This is my situation: I ended up starting a new job late 2015 so I wouldn't be part of the salary reviews of that year. I took the job in a different city so I was not fully aware of the salary averages for software engineers, so I ended up taking a lower salary than the average. It's about 10k below the city average. My manager is extremely happy with my performance and I have gotten really good reviews from several colleagues. How would I go about discussing a salary review for this job since:

  • I have only been in the company for about 5 months.
  • Missed the performance review period since I joined the company late. This would require me to wait another year for the next one.
  • Changing jobs is not an option for me since I really love the work and I feel like it's what I want to do as a career.

Any ideas of how I should bring this conversation up with my manager? Now keep in mind, I can making a living with my current salary but I am on a pretty tight budget when it comes to expenses.

  • You don't say where you are in the country. If you're in the US, a difference of 10k between geographic areas may be normal. There are also industry differences. Are you comparing your salary with other salaries in your area and industry? Commented Apr 5, 2016 at 19:42
  • sorry it was not national average, I meant city average. And it's comparing to people in software engineering. Commented Apr 5, 2016 at 19:44
  • Are you also looking at industry data? For example, I work in aerospace/defense. In this geographic area, my salary is in line with other aerospace/defense companies. However, if I go to a company in the next building over that's in a different industry, they pay about $10-15k/year more generally. Commented Apr 5, 2016 at 19:45
  • Good point, I didn't look into a specific industries. Commented Apr 5, 2016 at 19:47
  • I'll turn my comments into an answer since they seem to be at least somewhat helpful. Commented Apr 5, 2016 at 19:48

3 Answers 3


I am assuming 10K is in US Dollars and it is on your yearly salary. Well, as someone once said, experience is the sum of all mistakes we do, that fits your situation very well. When you accepted a job offer, you must have noticed that your workplace is in a different city.There are myriad of resources on the web to help you set your expectations as far as cost of living goes. Probably you did not look any of these places and took the offer on the face value. At this point, it is your error not seeking this information. Probably the best thing is to wait for the next review cycle. On the flipside, I am not sure what percentage of your compensation is thet $10K maps to but if it is something like 15% or so, it is a tall order to get that kind of salary increase in any company I know, unless you get promoted to a higher responsibility position.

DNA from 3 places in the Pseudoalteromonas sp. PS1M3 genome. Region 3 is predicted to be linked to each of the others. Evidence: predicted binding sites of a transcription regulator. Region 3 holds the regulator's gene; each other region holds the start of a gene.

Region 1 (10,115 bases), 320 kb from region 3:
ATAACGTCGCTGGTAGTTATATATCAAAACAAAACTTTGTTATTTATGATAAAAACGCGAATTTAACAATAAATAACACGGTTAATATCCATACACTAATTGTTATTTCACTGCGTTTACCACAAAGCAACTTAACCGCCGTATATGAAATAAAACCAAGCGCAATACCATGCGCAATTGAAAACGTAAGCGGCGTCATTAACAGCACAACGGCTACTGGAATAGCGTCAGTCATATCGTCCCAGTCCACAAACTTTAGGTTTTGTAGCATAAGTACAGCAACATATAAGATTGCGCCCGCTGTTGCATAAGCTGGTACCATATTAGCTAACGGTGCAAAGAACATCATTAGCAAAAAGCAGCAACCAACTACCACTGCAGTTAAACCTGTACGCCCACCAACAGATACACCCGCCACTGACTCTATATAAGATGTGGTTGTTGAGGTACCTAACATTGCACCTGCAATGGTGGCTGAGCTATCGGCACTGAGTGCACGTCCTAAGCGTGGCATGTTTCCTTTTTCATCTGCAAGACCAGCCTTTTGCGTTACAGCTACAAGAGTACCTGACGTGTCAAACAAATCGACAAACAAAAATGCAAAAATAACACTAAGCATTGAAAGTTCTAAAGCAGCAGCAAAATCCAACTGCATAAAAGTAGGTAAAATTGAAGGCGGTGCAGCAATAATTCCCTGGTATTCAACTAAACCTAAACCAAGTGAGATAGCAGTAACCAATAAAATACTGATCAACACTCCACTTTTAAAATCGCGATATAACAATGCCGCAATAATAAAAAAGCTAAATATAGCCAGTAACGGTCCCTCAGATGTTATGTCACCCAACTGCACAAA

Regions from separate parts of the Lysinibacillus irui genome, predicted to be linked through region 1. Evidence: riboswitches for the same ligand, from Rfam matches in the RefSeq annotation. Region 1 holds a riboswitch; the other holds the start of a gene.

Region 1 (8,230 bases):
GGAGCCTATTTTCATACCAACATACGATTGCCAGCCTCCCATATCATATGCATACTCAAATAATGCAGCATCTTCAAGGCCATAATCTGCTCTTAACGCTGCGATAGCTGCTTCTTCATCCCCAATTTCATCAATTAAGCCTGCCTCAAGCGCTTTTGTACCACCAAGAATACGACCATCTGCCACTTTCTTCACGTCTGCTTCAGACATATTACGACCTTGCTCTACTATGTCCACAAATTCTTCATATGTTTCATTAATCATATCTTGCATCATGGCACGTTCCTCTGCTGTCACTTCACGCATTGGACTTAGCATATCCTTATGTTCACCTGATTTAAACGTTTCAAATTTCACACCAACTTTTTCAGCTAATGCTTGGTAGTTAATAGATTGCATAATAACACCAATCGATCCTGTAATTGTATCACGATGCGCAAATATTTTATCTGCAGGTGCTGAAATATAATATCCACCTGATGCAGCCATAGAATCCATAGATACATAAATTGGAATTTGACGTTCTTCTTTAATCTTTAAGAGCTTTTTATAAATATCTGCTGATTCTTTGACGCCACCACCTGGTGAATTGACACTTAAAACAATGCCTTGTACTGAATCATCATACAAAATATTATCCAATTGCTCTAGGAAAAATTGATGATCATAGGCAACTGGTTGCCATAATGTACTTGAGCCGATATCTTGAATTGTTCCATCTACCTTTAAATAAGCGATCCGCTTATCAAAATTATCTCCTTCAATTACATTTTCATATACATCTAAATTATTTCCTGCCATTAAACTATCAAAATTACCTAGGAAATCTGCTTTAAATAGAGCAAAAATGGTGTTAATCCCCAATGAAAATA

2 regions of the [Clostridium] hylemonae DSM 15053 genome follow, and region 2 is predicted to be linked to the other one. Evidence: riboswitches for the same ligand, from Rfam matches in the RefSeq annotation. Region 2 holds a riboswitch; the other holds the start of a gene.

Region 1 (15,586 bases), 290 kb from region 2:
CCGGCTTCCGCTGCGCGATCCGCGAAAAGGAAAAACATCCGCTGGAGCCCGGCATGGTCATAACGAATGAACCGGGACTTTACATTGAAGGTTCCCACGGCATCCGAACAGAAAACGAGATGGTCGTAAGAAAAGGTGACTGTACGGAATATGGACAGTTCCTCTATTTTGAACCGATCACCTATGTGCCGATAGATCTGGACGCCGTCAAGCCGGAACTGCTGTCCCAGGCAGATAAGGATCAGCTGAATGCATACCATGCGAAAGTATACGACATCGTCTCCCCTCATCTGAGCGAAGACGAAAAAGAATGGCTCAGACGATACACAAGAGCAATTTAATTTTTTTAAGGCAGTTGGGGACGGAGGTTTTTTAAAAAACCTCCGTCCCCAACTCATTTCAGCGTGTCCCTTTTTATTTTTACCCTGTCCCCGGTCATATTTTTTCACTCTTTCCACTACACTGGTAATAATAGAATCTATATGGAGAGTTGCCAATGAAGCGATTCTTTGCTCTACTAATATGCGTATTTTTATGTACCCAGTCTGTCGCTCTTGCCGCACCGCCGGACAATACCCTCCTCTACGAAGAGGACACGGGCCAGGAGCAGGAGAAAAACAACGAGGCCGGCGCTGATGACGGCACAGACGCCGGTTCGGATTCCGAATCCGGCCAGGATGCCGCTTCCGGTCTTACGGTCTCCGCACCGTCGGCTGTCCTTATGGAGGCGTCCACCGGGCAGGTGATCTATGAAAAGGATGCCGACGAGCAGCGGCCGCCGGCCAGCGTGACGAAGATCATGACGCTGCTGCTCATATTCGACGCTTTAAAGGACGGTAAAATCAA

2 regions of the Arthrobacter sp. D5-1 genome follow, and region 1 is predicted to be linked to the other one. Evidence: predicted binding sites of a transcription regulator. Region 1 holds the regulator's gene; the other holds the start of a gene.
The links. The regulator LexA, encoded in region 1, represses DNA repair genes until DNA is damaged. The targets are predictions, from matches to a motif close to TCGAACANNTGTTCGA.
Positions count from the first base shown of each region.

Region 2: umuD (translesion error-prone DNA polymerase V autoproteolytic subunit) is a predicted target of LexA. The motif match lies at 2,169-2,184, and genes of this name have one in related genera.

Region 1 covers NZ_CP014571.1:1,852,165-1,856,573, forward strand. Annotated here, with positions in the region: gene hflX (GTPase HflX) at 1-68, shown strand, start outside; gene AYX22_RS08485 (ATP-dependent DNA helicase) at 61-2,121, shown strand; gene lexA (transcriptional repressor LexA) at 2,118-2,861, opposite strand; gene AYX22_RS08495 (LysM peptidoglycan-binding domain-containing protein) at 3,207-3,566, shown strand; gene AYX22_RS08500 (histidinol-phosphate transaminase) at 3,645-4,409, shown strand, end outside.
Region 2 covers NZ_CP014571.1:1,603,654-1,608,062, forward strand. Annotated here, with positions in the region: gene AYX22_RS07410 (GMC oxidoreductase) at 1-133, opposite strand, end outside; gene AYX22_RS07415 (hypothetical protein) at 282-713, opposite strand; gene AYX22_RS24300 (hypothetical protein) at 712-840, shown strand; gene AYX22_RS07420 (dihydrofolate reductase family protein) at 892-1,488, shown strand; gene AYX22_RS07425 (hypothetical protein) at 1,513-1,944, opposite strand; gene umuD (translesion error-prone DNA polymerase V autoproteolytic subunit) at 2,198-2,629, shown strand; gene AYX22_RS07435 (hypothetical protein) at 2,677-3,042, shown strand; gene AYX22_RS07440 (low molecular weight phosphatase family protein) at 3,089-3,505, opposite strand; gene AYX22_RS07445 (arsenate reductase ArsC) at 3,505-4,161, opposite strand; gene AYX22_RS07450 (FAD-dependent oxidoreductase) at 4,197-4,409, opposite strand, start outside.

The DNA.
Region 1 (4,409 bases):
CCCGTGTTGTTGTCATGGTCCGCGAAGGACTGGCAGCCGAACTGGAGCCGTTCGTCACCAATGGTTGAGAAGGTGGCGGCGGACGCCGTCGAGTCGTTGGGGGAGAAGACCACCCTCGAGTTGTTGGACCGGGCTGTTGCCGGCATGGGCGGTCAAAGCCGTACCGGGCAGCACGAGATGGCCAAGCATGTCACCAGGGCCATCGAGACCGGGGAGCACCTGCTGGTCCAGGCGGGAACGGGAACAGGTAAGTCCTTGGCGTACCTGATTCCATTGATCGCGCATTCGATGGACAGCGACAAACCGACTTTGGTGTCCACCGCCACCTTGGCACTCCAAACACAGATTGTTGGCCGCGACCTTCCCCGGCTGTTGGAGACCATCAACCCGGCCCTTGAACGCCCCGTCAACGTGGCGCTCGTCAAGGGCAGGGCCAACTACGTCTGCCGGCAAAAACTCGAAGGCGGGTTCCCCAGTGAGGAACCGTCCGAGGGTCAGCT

On the other hand, if you were hired to work in a different city but few days/weeks after you are hired, you were told by the company that you will work from this other city offices of the same company and you had to move for that, then you should ask the person who initiated your transfer about cost of living adjustment. If they say they don't make such adjustments, you can ask to go back to the city where you started initially.

Unfortunately, I don't see too much of a positive outcome in your situation, especially since you said you like this place/job and job change is not an option.

  • Thanks for the advice, I guess I will just wait until the next cycle. Commented Apr 5, 2016 at 20:04

You mentioned that you looked at the city average. That's not really a good measure for comparing your salary to others.

First off, it's good that you narrowed down your geographic region to city. You do need to look at least at your region, since salary data can fluctuate throughout the country. Depending on where you are, looking at a city or a metro area will give you better ideas than looking at national averages.

However, you also need to look at your industry. Some industries pay more or less than other industries. For example, my salary is very much in line with people doing similar work at similar companies in my industry. However, if I were to change industries, my salary becomes significantly below average, even in my geographic area.

Something else you need to consider is the complete benefits package. You may have perks not available at other companies - educational and training opportunities, different (and better) insurance plans, corporate discounts (perhaps even on recurring purchases, like cell phone bills), commuter benefits, and so on.

If you're going to do a comparison, do a comparison based on all of the factors. However, if you like your work and you're making enough money to live a suitable lifestyle, I don't think you should bring up the compensation concern so early. However, you can bring it up at your next review cycle if it is still out of line with your research.


I think that because you have hardy got your feet under the table, I think you will have to wait another year. Companies have these things at fixed times in the calendar.

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